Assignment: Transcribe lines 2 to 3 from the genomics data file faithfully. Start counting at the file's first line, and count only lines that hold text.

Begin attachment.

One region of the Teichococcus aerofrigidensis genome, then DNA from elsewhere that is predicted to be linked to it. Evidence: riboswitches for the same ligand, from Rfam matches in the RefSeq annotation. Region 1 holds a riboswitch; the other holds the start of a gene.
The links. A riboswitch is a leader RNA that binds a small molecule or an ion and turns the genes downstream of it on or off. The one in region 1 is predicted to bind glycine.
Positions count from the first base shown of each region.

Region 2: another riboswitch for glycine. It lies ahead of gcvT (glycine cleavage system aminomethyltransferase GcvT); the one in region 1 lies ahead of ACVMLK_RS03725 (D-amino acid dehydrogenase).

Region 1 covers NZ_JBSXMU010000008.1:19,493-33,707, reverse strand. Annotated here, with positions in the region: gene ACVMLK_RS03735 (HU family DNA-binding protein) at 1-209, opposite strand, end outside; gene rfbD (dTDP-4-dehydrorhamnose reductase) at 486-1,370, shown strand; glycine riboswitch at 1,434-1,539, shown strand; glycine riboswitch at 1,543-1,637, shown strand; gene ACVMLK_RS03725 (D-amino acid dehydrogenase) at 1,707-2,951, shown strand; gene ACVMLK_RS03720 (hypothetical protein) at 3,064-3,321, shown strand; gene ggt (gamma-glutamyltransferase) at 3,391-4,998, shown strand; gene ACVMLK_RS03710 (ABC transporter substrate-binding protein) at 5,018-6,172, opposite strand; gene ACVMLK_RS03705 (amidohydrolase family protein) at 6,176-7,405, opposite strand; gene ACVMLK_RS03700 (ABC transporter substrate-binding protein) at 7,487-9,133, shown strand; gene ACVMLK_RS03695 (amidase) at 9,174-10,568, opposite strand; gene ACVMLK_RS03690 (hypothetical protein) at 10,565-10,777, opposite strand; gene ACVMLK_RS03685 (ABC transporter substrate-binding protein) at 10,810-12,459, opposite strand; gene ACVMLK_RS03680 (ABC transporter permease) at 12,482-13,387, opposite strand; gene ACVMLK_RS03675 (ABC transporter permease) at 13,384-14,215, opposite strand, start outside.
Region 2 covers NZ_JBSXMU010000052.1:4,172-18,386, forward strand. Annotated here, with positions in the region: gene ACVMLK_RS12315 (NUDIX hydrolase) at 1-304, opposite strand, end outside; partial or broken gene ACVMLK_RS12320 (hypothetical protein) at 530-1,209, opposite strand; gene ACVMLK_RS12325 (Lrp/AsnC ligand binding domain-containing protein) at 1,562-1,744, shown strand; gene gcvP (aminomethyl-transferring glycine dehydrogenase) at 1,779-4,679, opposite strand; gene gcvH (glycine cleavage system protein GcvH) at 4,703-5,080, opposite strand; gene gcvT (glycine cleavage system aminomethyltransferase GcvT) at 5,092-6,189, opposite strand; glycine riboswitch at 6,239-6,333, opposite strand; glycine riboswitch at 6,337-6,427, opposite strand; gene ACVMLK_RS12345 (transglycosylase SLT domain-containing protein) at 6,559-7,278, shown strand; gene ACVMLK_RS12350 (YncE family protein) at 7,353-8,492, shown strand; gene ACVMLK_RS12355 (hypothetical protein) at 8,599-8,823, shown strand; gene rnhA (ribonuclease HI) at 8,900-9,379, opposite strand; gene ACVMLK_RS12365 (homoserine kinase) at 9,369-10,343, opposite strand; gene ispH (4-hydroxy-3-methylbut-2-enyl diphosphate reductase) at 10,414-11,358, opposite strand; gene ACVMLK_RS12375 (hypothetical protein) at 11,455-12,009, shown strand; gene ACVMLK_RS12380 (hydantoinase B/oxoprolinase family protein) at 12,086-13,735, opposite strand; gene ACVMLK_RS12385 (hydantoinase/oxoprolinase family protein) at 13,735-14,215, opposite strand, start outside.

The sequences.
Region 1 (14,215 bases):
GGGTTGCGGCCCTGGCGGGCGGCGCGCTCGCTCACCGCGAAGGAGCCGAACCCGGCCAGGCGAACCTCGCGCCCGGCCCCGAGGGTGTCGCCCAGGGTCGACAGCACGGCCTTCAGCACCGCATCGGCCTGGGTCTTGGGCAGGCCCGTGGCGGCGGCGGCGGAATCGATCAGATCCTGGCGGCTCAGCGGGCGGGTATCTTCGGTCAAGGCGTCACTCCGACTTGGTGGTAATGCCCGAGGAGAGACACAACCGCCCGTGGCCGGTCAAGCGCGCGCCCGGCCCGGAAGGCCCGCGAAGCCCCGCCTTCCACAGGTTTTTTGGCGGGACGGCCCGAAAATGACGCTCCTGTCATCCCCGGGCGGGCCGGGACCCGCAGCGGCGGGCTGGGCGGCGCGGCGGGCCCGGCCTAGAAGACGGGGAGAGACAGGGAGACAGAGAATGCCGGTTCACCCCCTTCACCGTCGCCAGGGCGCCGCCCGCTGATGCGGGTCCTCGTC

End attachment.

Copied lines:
The links. A riboswitch is a leader RNA that binds a small molecule or an ion and turns the genes downstream of it on or off. The one in region 1 is predicted to bind glycine.
Positions count from the first base shown of each region.